Hackers are draining bank accounts via the Starbucks app

Starbucks wants to be your new wallet

Thieves are stealing money from people's credit cards, bank and PayPal accounts -- by first tapping into their Starbucks mobile app.

Starbucks (SBUX) on Wednesday acknowledged that criminals have been breaking into individual customer rewards accounts.

The Starbucks app lets you pay at checkout with your phone. It can also reload Starbucks gift cards by automatically drawing funds from your bank account, credit card or PayPal.

That's how criminals are siphoning money away from victims. They break into a victim's Starbucks account online, add a new gift card, transfer funds over -- and repeat the process every time the original card reloads.

These thefts were first reported by consumer journalist Bob Sullivan.

CNNMoney interviewed several Starbucks customers who in recent months have had this happen to them.

It happened to Jean Obando on the Saturday evening of December 7. He had just stopped by a Starbucks in Sugar Land, Texas and paid with his phone app. Then while driving on the highway, his phone chimed with a barrage of alerts. PayPal repeatedly notified him that his Starbucks card was being automatically reloaded with $50.

Then came the email from Starbucks.

"Your eGift Just Made Someone's Day," the email said. "It's a great way to treat someone — whether it's to say Happy Birthday, Thank you or just 'this one's on me.'"

He got 10 more just like it -- in just five minutes.

Starbucks didn't stop a single transaction or pause to ask Obando for secondary approval. All of them went through. When Obando told Starbucks he thought his account was hijacked, Starbucks promised to conduct a review. When Obando asked to stop the payments and refund his money, Starbucks told him to dispute the charges with PayPal.

It took Obando two weeks to get back his $550. He said the incident made him realize Starbucks doesn't seek enough approval from customers before directly accessing their bank accounts.

Obando, who works in a Houston high school's technology department, said he disabled the app.

"Now, I just pay with my credit card or cash," he said. "I can't trust Starbucks with my payment information anymore."

Starbucks records obtained by CNNMoney show that all of those payments went to a card registered to the email address tranlejame3@yahoo.com. No one from that address has responded to questions.

The same thing happened to Kristi Overton on Monday morning. She was working from her desk at an auto body shop in Florence, Alabama when her phone dinged five times. Someone broke into her Starbucks account, turned on the auto-reload feature, then emptied her existing gift card repeatedly.

The thief stole $115 in a few seconds -- and luckily didn't trigger a bank overdraft fee. Starbucks and PayPal have promised her the charges will be reversed.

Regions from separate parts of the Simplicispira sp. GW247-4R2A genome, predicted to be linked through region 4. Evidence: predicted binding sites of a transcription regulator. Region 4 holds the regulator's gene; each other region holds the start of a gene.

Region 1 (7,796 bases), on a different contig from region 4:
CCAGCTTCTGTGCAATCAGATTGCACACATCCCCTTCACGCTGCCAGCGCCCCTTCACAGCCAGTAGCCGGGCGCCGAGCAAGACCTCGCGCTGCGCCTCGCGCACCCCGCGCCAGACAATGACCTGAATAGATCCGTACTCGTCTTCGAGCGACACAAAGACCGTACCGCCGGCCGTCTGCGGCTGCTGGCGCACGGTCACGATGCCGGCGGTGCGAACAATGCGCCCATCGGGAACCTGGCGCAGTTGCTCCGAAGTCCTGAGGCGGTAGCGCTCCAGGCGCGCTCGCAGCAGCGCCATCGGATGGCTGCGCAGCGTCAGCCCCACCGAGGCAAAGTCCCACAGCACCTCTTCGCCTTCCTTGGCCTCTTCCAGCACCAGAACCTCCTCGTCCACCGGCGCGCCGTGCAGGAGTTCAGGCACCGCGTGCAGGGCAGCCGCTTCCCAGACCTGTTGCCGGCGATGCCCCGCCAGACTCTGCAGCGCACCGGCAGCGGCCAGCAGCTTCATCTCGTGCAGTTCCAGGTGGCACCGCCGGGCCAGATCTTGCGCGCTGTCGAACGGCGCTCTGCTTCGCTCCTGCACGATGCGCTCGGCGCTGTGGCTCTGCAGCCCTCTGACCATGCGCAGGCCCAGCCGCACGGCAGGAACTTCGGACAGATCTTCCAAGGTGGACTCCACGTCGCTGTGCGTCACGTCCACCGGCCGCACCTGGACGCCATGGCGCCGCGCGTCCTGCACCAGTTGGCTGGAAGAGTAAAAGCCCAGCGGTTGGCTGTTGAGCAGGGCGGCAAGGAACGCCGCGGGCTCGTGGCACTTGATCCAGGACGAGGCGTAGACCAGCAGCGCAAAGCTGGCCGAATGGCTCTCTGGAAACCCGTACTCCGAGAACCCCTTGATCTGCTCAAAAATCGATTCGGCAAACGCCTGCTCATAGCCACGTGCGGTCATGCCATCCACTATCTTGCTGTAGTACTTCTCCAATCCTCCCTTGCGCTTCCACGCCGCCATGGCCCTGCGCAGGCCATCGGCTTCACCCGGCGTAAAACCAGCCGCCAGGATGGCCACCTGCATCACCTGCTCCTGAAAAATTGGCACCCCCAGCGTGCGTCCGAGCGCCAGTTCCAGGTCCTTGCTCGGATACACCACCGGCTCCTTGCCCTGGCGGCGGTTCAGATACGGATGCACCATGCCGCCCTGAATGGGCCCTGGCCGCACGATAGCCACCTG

"I think it's too easy to dip into someone's bank account," she said. "The Starbucks app's security measures need to be updated."

Overton has since removed the Starbucks app from her phone as well.

Starbucks told CNNMoney the company has not been hacked, and it didn't lose customer data. The company said these account takeovers are likely due to weak customer passwords. Starbucks suggested that customers use unique, strong passwords.

(CNNMoney's password advice? Use a long phrase with upper/lower case letters, numbers and symbols, like: TryTh1sEx@mple)

That might be what happened to Overton. She admitted she reused the same password on her email and Starbucks account. Another Starbucks customer -- Nicole McCool in Austin, Texas -- was also forced to reset her passwords after someone stole $100 from the Starbucks account linked to her bank account in October, leaving her without a debit card and unable to pay bills for 10 days.

But Starbucks can do more on its end. Most respectable online services (like Gmail, Twitter and LinkedIn) let users enable two-step authentication, which sends a text message to your phone whenever you sign in from a new device. This added layer of security would have protected Starbucks customers, said Gavin Reid, an executive with cybersecurity firm Lancope.

Starbucks wouldn't say if it's adding new security measures to its system. But it promises customers will be reimbursed for any fraudulent charges.

This is the second time Starbucks' payment system runs into security issues. Last year someone discovered the Starbucks app left passwords vulnerable, because it was storing them in plain text.

Because this is an issue with account access, the only way for customers to protect themselves is to create a strong password -- and erase any payment methods attached to their Starbucks account. Disabling the auto-reload of money isn't enough. A criminal can just turn that back on.

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